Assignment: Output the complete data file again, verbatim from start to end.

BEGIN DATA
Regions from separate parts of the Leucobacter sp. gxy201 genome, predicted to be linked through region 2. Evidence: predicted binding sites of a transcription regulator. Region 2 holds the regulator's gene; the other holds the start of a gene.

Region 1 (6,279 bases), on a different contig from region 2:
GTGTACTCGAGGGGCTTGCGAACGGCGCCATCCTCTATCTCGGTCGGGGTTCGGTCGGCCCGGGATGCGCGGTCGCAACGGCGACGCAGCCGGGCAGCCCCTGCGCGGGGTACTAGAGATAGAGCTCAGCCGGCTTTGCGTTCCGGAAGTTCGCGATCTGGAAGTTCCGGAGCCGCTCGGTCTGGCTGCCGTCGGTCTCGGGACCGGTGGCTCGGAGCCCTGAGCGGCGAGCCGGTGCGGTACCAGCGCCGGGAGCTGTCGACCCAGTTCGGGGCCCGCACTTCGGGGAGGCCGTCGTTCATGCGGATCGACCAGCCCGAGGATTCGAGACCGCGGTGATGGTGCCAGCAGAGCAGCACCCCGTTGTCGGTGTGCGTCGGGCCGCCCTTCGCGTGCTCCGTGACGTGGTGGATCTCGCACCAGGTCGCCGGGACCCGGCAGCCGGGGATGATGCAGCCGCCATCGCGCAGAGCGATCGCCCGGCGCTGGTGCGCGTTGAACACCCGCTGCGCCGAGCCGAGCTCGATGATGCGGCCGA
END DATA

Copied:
Regions from separate parts of the Leucobacter sp. gxy201 genome, predicted to be linked through region 2. Evidence: predicted binding sites of a transcription regulator. Region 2 holds the regulator's gene; the other holds the start of a gene.

Region 1 (6,279 bases), on a different contig from region 2:
GTGTACTCGAGGGGCTTGCGAACGGCGCCATCCTCTATCTCGGTCGGGGTTCGGTCGGCCCGGGATGCGCGGTCGCAACGGCGACGCAGCCGGGCAGCCCCTGCGCGGGGTACTAGAGATAGAGCTCAGCCGGCTTTGCGTTCCGGAAGTTCGCGATCTGGAAGTTCCGGAGCCGCTCGGTCTGGCTGCCGTCGGTCTCGGGACCGGTGGCTCGGAGCCCTGAGCGGCGAGCCGGTGCGGTACCAGCGCCGGGAGCTGTCGACCCAGTTCGGGGCCCGCACTTCGGGGAGGCCGTCGTTCATGCGGATCGACCAGCCCGAGGATTCGAGACCGCGGTGATGGTGCCAGCAGAGCAGCACCCCGTTGTCGGTGTGCGTCGGGCCGCCCTTCGCGTGCTCCGTGACGTGGTGGATCTCGCACCAGGTCGCCGGGACCCGGCAGCCGGGGATGATGCAGCCGCCATCGCGCAGAGCGATCGCCCGGCGCTGGTGCGCGTTGAACACCCGCTGCGCCGAGCCGAGCTCGATGATGCGGCCGA